"P apa?” Aster calls. “It is late.” She picks up a book from the dining room table, closes it carefully, and places it on the shelf.


“Papa, why do you not retire for the night?”

When Papa does not answer, Aster scurries over to the study. “Papa?”

He sits at his desk unmoving, the large map of Europe open before him. Aster peers over his shoulder. He has finished the coastline of Italy, but that was done weeks ago. Last week, he had told her that he was beginning with the island of England and Scotland. Aster’s eyes parse the parchment, but there is only blankness. Blankness, covered in a patina of dust.

“Is it not going well?”

Papa sighs. “You know maps. They never go well, until they are finished.”

“This… this is not like you, Papa.”

No answer. Papa’s shoulders are sloped forward, his face unseen, unreadable.

“Usually, Papa, you tell me that there is nothing like drawing the ocean.”

He brings his hand lightly on the desk. The quill’s feather shivers. “Well, that is not what I say now.”

Aster kneels down. She places her head on her father’s lap and waits until, out of instinct, he begins to stroke her hair. She feels the tremor in his fingers.

“What is it that ails you?”

“Just… that I am an old man. An old man, and when my days are over, what do I have to leave behind?”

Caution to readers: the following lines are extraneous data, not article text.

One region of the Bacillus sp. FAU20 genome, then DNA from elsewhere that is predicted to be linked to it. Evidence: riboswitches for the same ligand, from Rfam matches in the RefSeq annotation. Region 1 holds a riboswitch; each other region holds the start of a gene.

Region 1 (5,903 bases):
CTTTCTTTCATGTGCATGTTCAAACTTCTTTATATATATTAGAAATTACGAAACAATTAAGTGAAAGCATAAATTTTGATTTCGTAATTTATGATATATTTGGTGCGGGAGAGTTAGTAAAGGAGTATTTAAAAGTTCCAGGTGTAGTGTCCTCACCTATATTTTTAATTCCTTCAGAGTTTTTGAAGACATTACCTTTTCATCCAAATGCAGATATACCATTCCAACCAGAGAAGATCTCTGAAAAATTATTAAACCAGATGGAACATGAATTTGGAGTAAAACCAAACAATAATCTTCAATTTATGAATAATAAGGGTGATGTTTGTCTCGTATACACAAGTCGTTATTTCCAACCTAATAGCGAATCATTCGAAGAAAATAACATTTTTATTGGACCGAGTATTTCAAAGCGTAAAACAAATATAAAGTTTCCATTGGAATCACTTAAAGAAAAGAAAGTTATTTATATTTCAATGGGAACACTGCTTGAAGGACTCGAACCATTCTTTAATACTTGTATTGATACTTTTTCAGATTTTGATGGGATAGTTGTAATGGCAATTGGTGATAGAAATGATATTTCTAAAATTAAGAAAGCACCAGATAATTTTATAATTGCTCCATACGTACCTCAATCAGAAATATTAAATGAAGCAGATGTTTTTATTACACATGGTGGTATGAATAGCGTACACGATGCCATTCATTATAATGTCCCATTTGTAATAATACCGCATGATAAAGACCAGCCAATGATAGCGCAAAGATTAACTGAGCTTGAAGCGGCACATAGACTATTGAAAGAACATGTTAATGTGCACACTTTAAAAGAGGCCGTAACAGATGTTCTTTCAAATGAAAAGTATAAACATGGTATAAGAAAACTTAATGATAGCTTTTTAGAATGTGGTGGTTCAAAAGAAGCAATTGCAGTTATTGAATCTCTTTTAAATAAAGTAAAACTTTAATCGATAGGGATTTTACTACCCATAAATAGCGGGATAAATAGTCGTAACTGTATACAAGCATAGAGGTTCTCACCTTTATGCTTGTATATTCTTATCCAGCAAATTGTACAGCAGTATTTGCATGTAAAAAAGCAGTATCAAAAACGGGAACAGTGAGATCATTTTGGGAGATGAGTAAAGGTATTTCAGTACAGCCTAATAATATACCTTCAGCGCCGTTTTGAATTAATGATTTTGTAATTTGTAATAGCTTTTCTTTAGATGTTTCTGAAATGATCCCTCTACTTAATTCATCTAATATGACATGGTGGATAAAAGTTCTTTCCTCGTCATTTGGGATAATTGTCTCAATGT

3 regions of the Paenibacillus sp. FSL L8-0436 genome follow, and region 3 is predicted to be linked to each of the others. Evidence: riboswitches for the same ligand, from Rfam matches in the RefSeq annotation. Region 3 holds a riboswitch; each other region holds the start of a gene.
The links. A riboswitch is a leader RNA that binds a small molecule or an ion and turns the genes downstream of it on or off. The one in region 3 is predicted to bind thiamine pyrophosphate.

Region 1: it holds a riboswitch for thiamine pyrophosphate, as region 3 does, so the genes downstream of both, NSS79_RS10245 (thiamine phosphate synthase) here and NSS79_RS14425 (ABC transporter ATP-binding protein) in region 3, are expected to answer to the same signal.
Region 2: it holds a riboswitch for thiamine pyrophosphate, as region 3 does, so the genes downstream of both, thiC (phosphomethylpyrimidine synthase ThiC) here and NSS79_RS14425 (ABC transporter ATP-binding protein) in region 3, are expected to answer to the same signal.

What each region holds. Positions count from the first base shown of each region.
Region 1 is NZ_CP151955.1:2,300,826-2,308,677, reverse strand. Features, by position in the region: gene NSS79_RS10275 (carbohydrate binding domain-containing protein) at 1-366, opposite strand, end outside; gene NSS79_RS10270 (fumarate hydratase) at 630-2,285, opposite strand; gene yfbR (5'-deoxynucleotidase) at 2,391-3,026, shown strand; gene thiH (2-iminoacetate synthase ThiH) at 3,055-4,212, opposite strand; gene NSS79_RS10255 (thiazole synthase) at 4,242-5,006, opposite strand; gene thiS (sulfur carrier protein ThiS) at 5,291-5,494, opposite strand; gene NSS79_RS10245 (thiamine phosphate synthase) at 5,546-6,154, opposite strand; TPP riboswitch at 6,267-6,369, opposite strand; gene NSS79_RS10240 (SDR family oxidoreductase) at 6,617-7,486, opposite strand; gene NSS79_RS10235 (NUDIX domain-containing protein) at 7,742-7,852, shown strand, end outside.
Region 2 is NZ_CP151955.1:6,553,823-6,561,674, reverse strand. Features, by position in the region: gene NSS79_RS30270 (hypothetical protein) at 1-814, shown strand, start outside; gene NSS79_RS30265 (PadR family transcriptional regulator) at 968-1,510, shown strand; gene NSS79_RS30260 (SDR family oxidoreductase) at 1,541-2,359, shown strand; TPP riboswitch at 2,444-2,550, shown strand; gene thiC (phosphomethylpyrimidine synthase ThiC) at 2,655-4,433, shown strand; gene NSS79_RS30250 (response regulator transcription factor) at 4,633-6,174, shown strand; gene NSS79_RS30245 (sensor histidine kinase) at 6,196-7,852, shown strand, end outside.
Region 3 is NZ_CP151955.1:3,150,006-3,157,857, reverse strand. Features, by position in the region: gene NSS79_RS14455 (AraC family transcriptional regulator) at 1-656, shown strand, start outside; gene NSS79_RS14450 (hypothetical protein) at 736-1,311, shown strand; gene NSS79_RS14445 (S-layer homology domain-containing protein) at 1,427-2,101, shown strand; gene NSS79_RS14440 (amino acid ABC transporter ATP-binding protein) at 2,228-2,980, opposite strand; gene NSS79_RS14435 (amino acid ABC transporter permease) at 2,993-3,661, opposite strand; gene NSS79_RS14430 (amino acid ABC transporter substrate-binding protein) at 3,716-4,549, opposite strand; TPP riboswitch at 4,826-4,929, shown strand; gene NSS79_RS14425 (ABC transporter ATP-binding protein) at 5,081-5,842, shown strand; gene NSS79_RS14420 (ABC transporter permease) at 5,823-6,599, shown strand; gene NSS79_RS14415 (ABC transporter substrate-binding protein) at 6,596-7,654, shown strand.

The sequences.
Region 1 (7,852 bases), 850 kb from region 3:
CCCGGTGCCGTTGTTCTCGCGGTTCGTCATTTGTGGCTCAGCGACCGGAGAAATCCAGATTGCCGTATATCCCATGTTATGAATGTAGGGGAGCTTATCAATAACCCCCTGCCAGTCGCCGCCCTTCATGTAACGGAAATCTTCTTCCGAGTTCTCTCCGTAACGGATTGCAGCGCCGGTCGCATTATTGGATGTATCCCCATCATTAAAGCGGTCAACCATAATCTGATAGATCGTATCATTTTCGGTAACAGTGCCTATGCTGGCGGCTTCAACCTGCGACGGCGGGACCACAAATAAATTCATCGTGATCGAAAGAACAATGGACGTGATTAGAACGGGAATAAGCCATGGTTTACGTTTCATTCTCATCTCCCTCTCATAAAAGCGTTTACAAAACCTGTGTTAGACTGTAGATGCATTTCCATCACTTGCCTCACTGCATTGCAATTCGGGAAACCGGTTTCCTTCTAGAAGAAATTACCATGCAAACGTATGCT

“This preys on you, Papa,” Aster says gently.

Her father’s question is the question of the Shamash, and the Parnas, and the Shadchan. But now it is neither couched in obsequiousness, nor pity, nor wrapped in disdain. It is the question of a father who loves his daughters and knows, now, suddenly, that one day he will die and they will be tossed onto the pity of the community.

Aster stifles a sob. She could ask the question when her father was strong and indignant. But now she is filled with the same deep dread as when she climbed onto the wagon in Barcelona, ten years old, black clouds of grief obscuring the future.

“Hush. Hush, Aster. Look what I found.” Papa reaches under the map that he is working on and pulls out an old piece of paper. She lifts her head, and sits up. Papa holds a paper filled with a mass of charcoal-drawn lines. Aster takes it, examines it, and then turns the paper over. Her name is written on the back: Aster. And the date: 1346. She was eight years old.

“Do you not know what this is?”

Aster shakes her head, no.

“Your first map.” Papa gently guides her fingers to the paper’s edge. “Do not smudge it.”

She laughs in surprise. Papa is not sentimental.

“Guide me through it,” she asks.

Papa’s little finger hovers across the page. “This is our home, in Barcelona. Do you have no memories?”

There are wisps, but she does not want to think of them. (Excerpted from Family First, Issue 549)